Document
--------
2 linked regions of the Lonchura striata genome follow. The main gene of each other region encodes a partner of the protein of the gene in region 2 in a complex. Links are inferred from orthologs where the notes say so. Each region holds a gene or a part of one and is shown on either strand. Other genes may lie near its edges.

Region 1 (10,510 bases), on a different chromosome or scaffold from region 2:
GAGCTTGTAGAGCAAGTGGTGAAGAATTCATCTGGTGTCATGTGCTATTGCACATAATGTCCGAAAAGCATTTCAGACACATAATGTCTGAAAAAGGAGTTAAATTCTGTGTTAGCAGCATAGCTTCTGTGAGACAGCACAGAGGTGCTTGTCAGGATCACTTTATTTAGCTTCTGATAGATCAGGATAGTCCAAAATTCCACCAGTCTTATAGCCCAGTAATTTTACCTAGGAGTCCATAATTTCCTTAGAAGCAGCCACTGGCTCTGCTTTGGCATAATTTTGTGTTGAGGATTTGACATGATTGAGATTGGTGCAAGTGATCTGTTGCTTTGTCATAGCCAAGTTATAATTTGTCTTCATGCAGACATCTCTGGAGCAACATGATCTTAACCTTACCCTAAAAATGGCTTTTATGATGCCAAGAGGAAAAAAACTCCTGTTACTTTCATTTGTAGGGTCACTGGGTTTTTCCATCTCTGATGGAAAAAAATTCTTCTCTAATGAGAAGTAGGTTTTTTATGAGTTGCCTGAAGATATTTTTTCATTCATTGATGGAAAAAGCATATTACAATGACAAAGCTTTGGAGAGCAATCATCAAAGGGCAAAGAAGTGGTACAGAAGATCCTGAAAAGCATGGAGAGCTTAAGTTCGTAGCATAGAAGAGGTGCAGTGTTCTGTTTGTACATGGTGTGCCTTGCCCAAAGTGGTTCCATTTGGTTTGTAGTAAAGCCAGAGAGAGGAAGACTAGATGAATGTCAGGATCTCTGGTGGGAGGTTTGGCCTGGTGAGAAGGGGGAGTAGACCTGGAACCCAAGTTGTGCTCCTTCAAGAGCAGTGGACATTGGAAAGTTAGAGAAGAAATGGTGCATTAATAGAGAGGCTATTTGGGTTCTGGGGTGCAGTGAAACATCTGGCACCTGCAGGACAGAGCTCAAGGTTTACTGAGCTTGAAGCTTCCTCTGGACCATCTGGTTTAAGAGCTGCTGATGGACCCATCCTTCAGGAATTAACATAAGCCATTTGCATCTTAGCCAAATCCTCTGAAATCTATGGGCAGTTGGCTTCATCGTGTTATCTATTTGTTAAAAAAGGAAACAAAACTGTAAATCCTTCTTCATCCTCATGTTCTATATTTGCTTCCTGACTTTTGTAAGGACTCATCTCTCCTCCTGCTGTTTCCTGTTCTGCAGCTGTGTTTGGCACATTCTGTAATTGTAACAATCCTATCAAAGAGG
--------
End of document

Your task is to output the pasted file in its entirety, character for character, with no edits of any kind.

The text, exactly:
2 linked regions of the Lonchura striata genome follow. The main gene of each other region encodes a partner of the protein of the gene in region 2 in a complex. Links are inferred from orthologs where the notes say so. Each region holds a gene or a part of one and is shown on either strand. Other genes may lie near its edges.

Region 1 (10,510 bases), on a different chromosome or scaffold from region 2:
GAGCTTGTAGAGCAAGTGGTGAAGAATTCATCTGGTGTCATGTGCTATTGCACATAATGTCCGAAAAGCATTTCAGACACATAATGTCTGAAAAAGGAGTTAAATTCTGTGTTAGCAGCATAGCTTCTGTGAGACAGCACAGAGGTGCTTGTCAGGATCACTTTATTTAGCTTCTGATAGATCAGGATAGTCCAAAATTCCACCAGTCTTATAGCCCAGTAATTTTACCTAGGAGTCCATAATTTCCTTAGAAGCAGCCACTGGCTCTGCTTTGGCATAATTTTGTGTTGAGGATTTGACATGATTGAGATTGGTGCAAGTGATCTGTTGCTTTGTCATAGCCAAGTTATAATTTGTCTTCATGCAGACATCTCTGGAGCAACATGATCTTAACCTTACCCTAAAAATGGCTTTTATGATGCCAAGAGGAAAAAAACTCCTGTTACTTTCATTTGTAGGGTCACTGGGTTTTTCCATCTCTGATGGAAAAAAATTCTTCTCTAATGAGAAGTAGGTTTTTTATGAGTTGCCTGAAGATATTTTTTCATTCATTGATGGAAAAAGCATATTACAATGACAAAGCTTTGGAGAGCAATCATCAAAGGGCAAAGAAGTGGTACAGAAGATCCTGAAAAGCATGGAGAGCTTAAGTTCGTAGCATAGAAGAGGTGCAGTGTTCTGTTTGTACATGGTGTGCCTTGCCCAAAGTGGTTCCATTTGGTTTGTAGTAAAGCCAGAGAGAGGAAGACTAGATGAATGTCAGGATCTCTGGTGGGAGGTTTGGCCTGGTGAGAAGGGGGAGTAGACCTGGAACCCAAGTTGTGCTCCTTCAAGAGCAGTGGACATTGGAAAGTTAGAGAAGAAATGGTGCATTAATAGAGAGGCTATTTGGGTTCTGGGGTGCAGTGAAACATCTGGCACCTGCAGGACAGAGCTCAAGGTTTACTGAGCTTGAAGCTTCCTCTGGACCATCTGGTTTAAGAGCTGCTGATGGACCCATCCTTCAGGAATTAACATAAGCCATTTGCATCTTAGCCAAATCCTCTGAAATCTATGGGCAGTTGGCTTCATCGTGTTATCTATTTGTTAAAAAAGGAAACAAAACTGTAAATCCTTCTTCATCCTCATGTTCTATATTTGCTTCCTGACTTTTGTAAGGACTCATCTCTCCTCCTGCTGTTTCCTGTTCTGCAGCTGTGTTTGGCACATTCTGTAATTGTAACAATCCTATCAAAGAGG